Neville Gallimore details his unlikely path through St. Catharines Canada to the NFL

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Oklahoma defensive lineman Neville Gallimore speaks during a press conference at the NFL football scouting combine in Indianapolis, Thursday, Feb. 27, 2020. (AP Photo/AJ Mast)

INDIANAPOLIS -- For some draft prospects the NFL Combine is just the next step in the process to getting drafted. Heck, it's probably an expectation for some five-star recruits who played in big roles at powerhouse schools. But, then there's your prospects who didn't expect to be in a place standing among the most talented football players in the country, interviewing with NFL teams, talking to national analysts, rubbing elbows with NFL greats — those are the ones who truly are thankful for each and every second of the process.

Neville Gallimore didn't think the NFL Scouting Combine and his name belonged in the same sentence. Why? He's from Ottawa, Ontario in Canada. Hailing from a country oozing with hockey talent and a family where two of his brothers played professional basketball. Gallimore is on the verge of becoming a professional football star.

"If you would have told me six or seven years ago, you're going to be at the NFL Combine competing, I would have been like, 'you are crazy,'" Gallimore said. "I'm just blessed to be here, to have an opportunity."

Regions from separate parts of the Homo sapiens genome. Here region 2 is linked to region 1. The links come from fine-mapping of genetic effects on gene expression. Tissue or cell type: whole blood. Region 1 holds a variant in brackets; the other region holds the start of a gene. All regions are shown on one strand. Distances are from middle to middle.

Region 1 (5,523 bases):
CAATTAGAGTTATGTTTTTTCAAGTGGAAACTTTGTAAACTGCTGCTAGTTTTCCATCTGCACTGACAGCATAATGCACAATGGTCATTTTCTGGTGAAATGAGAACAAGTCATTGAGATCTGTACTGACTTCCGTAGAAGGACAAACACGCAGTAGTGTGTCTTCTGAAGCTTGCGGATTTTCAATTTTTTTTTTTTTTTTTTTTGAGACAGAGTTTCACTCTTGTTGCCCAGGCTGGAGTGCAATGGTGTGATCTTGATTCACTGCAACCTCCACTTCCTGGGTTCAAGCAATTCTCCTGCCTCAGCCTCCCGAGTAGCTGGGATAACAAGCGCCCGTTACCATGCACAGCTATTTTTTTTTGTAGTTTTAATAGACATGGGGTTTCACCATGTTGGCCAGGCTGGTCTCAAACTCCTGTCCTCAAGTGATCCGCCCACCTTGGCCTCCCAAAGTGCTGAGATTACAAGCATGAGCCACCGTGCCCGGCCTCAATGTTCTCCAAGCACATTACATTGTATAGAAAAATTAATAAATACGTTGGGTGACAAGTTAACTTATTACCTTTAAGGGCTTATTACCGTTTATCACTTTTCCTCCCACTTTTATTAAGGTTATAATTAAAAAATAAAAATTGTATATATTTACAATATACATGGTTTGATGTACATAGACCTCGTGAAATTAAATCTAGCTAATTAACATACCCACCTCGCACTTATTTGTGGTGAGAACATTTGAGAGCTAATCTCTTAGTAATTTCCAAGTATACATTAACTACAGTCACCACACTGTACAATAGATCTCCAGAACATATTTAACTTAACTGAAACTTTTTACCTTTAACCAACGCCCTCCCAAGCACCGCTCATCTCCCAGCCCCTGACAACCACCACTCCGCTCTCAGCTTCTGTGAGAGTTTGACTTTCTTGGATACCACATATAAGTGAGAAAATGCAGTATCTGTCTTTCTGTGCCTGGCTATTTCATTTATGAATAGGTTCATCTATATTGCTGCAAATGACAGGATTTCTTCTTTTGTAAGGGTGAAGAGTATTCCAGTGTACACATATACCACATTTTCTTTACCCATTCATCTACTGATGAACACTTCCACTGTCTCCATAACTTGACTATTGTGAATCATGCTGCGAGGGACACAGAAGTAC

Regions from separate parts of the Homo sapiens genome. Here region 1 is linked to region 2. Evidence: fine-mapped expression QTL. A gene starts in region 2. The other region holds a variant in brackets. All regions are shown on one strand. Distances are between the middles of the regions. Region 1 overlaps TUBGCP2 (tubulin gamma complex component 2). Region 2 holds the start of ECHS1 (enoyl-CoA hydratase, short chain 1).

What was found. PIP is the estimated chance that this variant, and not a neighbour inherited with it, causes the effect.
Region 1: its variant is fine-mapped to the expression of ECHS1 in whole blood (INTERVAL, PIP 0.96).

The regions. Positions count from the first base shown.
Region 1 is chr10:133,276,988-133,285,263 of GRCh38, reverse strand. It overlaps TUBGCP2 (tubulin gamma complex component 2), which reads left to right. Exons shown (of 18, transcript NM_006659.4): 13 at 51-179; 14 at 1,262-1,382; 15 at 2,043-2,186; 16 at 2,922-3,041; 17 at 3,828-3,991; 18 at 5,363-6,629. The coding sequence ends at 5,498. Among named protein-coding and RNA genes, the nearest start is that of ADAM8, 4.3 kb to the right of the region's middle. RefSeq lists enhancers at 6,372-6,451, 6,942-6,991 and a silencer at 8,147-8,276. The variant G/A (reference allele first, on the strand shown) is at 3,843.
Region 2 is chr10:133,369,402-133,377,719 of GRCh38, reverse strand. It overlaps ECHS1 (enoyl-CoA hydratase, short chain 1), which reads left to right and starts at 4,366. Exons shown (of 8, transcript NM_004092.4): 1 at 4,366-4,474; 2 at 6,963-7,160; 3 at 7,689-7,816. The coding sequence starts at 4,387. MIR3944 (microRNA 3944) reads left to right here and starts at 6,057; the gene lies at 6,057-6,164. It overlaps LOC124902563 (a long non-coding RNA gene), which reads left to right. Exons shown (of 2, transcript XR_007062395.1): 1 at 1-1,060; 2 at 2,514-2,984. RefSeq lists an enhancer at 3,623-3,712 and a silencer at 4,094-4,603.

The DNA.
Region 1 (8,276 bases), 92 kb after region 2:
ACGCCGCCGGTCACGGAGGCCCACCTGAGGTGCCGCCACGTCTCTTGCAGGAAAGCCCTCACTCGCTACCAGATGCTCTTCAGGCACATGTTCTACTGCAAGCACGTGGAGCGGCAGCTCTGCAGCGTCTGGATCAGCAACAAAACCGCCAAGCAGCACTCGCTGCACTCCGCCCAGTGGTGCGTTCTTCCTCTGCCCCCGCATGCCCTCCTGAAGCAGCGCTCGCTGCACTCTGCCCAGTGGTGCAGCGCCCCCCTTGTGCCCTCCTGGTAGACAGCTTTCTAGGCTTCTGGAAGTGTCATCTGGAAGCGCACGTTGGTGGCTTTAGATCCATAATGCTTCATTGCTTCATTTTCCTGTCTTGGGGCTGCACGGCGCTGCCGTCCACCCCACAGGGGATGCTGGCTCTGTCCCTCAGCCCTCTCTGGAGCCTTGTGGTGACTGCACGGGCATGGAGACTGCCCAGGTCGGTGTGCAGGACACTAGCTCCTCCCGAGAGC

Gallimore describes how he began his football career as a young kid in Canada.

"I was playing basketball in a neighborhood one day and I saw a couple guys who I'm still really cool with to this day," Gallimore explained. "They were playing football with each other, tackling each other to the ground. Nobody was complaining, you know having a lot of fun. I just went over there and started playing with them, kind of fell in love with the game ever since."

Love honestly may not be a strong enough word to explain how much Gallimore appreciates the game. Ottawa, unfortunately didn't have the exposure the defensive lineman needed to take his talents to the United States, so Gallimore needed to find somewhere to grow and develop in hopes to play at the Division I collegiate level.

In walks the person who would be his high school coach Geoff McArthur, a former standout wide receiver from the University of California, Berkley. Gallimore trained with McArthur from time-to-time prior to joining him at Canada Prep Academy. As the head football coach, McArthur helped start a two-year private school named Canada Prep Academy in St. Catharines, Ontario around 30 minutes outside of Buffalo.

What made the prep academy different from others was the fact that their entire season was played in the United States against teams across the country. Without playing those American high schools, Gallimore wouldn't have gotten the exposure he needed to make it to the University of Oklahoma.

"He kind of gave me the tools I needed to take that step and going through that whole process being away from a young age at 15 and 16, but I feel like it prepared me," the Canada Prep Academy alum explained. "The one thing I say is he fought really hard to try and help me get recruited. It's one thing when you believe in yourself, but it's another when you have a coach that believes in you and wants the best for you."

Gallimore became the first Canadian player to play in the U.S. Army All-American Bowl during his senior year of high school in 2015.

Oklahoma defensive lineman Neville Gallimore (90) plants the Oklahoma flag on the field at AT&T Stadium after a 30-23 overtime victory over Baylor in an NCAA college football game for the Big 12 Conference championship, Saturday, Dec. 7, 2019, in Arlington, Texas. (AP Photo/Jeffrey McWhorter)